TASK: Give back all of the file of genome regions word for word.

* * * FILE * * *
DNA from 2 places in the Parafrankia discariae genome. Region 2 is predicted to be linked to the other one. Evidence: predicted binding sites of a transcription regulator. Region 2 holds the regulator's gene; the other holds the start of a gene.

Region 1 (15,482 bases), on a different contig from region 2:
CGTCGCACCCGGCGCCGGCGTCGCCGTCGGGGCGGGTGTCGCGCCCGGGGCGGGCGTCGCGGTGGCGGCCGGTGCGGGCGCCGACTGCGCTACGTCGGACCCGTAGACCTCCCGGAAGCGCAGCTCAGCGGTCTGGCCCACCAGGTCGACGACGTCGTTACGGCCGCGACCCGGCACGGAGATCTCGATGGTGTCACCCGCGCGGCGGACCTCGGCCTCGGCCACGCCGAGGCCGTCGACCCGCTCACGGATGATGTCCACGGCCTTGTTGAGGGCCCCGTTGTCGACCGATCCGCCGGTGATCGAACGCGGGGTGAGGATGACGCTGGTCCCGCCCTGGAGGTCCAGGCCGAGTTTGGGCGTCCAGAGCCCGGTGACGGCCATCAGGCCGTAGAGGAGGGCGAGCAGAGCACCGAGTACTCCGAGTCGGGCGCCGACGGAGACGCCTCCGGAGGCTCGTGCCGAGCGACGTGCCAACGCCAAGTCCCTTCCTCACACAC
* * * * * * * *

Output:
DNA from 2 places in the Parafrankia discariae genome. Region 2 is predicted to be linked to the other one. Evidence: predicted binding sites of a transcription regulator. Region 2 holds the regulator's gene; the other holds the start of a gene.

Region 1 (15,482 bases), on a different contig from region 2:
CGTCGCACCCGGCGCCGGCGTCGCCGTCGGGGCGGGTGTCGCGCCCGGGGCGGGCGTCGCGGTGGCGGCCGGTGCGGGCGCCGACTGCGCTACGTCGGACCCGTAGACCTCCCGGAAGCGCAGCTCAGCGGTCTGGCCCACCAGGTCGACGACGTCGTTACGGCCGCGACCCGGCACGGAGATCTCGATGGTGTCACCCGCGCGGCGGACCTCGGCCTCGGCCACGCCGAGGCCGTCGACCCGCTCACGGATGATGTCCACGGCCTTGTTGAGGGCCCCGTTGTCGACCGATCCGCCGGTGATCGAACGCGGGGTGAGGATGACGCTGGTCCCGCCCTGGAGGTCCAGGCCGAGTTTGGGCGTCCAGAGCCCGGTGACGGCCATCAGGCCGTAGAGGAGGGCGAGCAGAGCACCGAGTACTCCGAGTCGGGCGCCGACGGAGACGCCTCCGGAGGCTCGTGCCGAGCGACGTGCCAACGCCAAGTCCCTTCCTCACACAC